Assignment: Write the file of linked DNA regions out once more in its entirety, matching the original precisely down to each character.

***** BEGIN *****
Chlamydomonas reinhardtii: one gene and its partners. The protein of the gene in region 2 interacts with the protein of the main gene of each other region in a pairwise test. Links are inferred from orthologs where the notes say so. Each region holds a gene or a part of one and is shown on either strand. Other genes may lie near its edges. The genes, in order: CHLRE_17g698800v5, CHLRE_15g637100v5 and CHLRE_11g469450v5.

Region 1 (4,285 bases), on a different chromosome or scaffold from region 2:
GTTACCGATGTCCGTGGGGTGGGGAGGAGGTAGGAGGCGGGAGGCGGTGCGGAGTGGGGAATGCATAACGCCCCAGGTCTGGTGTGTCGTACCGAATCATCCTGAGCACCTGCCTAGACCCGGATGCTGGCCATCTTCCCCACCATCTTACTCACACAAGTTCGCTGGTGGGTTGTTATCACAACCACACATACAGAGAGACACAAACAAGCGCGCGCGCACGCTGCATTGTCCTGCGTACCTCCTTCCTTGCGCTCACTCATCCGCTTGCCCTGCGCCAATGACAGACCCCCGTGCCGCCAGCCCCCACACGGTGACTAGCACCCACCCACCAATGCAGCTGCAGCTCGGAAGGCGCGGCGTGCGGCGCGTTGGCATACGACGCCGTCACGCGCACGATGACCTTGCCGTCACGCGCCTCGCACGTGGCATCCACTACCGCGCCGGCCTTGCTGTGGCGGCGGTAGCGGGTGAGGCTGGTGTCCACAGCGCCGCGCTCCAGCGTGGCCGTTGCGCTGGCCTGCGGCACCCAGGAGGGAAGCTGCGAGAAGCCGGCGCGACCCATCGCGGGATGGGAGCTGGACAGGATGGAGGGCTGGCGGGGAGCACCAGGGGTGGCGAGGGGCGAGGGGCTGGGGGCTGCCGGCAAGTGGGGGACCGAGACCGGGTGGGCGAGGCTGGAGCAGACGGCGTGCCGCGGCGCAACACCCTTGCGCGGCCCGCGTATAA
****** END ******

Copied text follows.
Chlamydomonas reinhardtii: one gene and its partners. The protein of the gene in region 2 interacts with the protein of the main gene of each other region in a pairwise test. Links are inferred from orthologs where the notes say so. Each region holds a gene or a part of one and is shown on either strand. Other genes may lie near its edges. The genes, in order: CHLRE_17g698800v5, CHLRE_15g637100v5 and CHLRE_11g469450v5.

Region 1 (4,285 bases), on a different chromosome or scaffold from region 2:
GTTACCGATGTCCGTGGGGTGGGGAGGAGGTAGGAGGCGGGAGGCGGTGCGGAGTGGGGAATGCATAACGCCCCAGGTCTGGTGTGTCGTACCGAATCATCCTGAGCACCTGCCTAGACCCGGATGCTGGCCATCTTCCCCACCATCTTACTCACACAAGTTCGCTGGTGGGTTGTTATCACAACCACACATACAGAGAGACACAAACAAGCGCGCGCGCACGCTGCATTGTCCTGCGTACCTCCTTCCTTGCGCTCACTCATCCGCTTGCCCTGCGCCAATGACAGACCCCCGTGCCGCCAGCCCCCACACGGTGACTAGCACCCACCCACCAATGCAGCTGCAGCTCGGAAGGCGCGGCGTGCGGCGCGTTGGCATACGACGCCGTCACGCGCACGATGACCTTGCCGTCACGCGCCTCGCACGTGGCATCCACTACCGCGCCGGCCTTGCTGTGGCGGCGGTAGCGGGTGAGGCTGGTGTCCACAGCGCCGCGCTCCAGCGTGGCCGTTGCGCTGGCCTGCGGCACCCAGGAGGGAAGCTGCGAGAAGCCGGCGCGACCCATCGCGGGATGGGAGCTGGACAGGATGGAGGGCTGGCGGGGAGCACCAGGGGTGGCGAGGGGCGAGGGGCTGGGGGCTGCCGGCAAGTGGGGGACCGAGACCGGGTGGGCGAGGCTGGAGCAGACGGCGTGCCGCGGCGCAACACCCTTGCGCGGCCCGCGTATAA